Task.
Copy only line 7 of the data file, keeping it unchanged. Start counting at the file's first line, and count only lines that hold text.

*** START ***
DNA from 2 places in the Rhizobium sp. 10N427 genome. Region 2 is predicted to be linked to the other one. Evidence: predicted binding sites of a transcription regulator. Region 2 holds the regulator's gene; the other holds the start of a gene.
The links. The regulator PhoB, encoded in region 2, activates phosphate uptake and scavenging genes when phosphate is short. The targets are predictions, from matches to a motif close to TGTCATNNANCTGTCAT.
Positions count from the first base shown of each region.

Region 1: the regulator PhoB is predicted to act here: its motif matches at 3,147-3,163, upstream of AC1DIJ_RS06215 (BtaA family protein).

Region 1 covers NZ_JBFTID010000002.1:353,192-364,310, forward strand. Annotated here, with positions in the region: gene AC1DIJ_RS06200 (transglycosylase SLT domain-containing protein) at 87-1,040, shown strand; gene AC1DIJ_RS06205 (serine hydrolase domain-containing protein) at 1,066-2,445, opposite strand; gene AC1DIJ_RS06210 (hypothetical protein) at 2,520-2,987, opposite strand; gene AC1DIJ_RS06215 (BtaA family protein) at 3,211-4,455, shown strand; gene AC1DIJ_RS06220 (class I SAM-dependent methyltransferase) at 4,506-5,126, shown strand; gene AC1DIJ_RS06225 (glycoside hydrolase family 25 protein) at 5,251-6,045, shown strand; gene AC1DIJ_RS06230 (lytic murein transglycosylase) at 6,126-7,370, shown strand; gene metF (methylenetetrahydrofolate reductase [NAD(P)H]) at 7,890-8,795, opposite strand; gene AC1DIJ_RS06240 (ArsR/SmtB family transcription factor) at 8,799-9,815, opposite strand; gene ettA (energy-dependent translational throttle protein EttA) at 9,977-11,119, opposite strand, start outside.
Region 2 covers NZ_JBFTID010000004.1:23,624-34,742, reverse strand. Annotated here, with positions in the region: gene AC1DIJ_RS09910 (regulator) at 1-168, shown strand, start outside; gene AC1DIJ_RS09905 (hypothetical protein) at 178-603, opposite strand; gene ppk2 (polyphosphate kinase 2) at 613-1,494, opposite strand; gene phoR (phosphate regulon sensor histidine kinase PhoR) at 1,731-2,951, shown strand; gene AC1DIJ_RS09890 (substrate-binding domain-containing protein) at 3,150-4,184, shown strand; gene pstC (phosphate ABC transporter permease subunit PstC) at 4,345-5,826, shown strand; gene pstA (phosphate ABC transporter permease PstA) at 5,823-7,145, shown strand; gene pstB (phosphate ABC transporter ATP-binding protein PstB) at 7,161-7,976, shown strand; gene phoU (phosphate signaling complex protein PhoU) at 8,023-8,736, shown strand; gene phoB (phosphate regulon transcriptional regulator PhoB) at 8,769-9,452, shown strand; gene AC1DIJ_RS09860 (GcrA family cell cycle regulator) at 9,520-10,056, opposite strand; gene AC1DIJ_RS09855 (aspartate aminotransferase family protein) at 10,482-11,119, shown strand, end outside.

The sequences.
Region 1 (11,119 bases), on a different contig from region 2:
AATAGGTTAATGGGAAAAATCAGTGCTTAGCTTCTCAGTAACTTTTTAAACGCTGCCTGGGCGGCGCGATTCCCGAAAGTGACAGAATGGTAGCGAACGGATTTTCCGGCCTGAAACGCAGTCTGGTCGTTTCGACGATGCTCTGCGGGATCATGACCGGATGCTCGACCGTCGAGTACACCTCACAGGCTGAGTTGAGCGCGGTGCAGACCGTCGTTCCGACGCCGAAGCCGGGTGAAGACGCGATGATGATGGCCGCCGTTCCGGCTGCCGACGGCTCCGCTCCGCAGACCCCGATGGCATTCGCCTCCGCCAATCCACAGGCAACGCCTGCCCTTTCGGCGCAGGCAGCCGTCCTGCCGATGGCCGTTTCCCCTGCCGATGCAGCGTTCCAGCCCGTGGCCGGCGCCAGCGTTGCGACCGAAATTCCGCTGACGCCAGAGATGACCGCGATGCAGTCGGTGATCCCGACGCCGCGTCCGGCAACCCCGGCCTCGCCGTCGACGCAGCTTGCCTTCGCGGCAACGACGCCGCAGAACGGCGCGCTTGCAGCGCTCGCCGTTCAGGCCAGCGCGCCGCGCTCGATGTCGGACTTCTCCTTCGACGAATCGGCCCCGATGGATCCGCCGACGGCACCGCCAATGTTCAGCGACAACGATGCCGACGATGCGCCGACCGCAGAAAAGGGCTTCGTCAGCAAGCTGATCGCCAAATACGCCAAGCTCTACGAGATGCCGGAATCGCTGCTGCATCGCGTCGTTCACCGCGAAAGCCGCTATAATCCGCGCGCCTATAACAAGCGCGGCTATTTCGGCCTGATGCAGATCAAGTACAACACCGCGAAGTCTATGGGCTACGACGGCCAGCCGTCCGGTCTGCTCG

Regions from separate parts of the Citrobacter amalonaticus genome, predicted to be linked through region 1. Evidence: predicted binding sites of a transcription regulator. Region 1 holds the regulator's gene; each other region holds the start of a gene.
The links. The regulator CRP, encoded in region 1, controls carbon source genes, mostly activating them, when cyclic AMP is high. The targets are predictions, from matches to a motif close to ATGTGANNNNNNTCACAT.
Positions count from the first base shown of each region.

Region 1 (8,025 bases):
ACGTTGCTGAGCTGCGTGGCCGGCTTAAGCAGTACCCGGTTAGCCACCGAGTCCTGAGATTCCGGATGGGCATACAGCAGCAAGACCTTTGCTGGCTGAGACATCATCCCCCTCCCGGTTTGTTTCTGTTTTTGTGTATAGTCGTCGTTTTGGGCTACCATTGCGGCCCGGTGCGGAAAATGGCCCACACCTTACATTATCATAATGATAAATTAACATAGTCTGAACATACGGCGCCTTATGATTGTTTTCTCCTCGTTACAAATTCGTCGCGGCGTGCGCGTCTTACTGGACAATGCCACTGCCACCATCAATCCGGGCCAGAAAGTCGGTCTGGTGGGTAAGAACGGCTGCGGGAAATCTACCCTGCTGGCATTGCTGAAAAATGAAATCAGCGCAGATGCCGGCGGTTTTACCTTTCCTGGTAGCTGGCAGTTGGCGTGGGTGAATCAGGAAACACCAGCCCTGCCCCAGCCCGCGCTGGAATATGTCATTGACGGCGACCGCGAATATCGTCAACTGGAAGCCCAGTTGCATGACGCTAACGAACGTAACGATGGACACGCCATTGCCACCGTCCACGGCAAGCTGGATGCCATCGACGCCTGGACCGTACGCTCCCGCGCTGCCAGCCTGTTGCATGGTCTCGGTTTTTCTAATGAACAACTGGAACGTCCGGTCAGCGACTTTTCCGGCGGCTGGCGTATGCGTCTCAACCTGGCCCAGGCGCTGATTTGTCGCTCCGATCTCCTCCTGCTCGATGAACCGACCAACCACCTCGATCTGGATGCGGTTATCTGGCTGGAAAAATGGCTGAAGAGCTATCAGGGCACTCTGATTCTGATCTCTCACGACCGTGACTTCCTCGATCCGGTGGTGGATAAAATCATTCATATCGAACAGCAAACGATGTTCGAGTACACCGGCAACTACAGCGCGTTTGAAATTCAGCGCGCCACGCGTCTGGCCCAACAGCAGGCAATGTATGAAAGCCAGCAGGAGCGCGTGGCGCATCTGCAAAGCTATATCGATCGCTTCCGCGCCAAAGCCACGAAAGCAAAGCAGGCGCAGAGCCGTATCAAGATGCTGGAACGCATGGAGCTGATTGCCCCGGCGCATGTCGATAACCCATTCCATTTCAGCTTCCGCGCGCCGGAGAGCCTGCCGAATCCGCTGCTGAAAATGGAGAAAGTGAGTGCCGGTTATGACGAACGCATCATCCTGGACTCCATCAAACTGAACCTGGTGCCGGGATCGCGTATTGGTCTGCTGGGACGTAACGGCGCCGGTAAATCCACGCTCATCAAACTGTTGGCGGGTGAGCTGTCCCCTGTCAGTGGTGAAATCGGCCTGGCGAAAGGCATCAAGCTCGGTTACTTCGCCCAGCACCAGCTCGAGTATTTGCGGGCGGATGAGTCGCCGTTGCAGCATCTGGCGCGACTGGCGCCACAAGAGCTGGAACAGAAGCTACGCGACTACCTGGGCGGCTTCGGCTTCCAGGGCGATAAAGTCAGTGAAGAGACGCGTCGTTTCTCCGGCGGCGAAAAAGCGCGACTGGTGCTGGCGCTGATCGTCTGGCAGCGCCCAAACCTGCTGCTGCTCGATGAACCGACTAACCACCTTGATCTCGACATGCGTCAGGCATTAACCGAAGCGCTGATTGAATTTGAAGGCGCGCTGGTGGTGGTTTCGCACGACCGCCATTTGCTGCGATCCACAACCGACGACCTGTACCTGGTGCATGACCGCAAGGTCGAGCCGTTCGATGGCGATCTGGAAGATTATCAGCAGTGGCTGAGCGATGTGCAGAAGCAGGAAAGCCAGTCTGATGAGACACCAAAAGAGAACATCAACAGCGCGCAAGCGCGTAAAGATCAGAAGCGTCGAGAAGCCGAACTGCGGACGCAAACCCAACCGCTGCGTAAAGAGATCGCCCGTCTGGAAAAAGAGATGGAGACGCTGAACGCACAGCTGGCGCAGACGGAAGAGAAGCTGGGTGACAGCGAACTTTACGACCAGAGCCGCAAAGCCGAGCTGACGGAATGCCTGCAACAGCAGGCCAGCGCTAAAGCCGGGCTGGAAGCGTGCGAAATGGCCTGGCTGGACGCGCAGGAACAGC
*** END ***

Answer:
The sequences.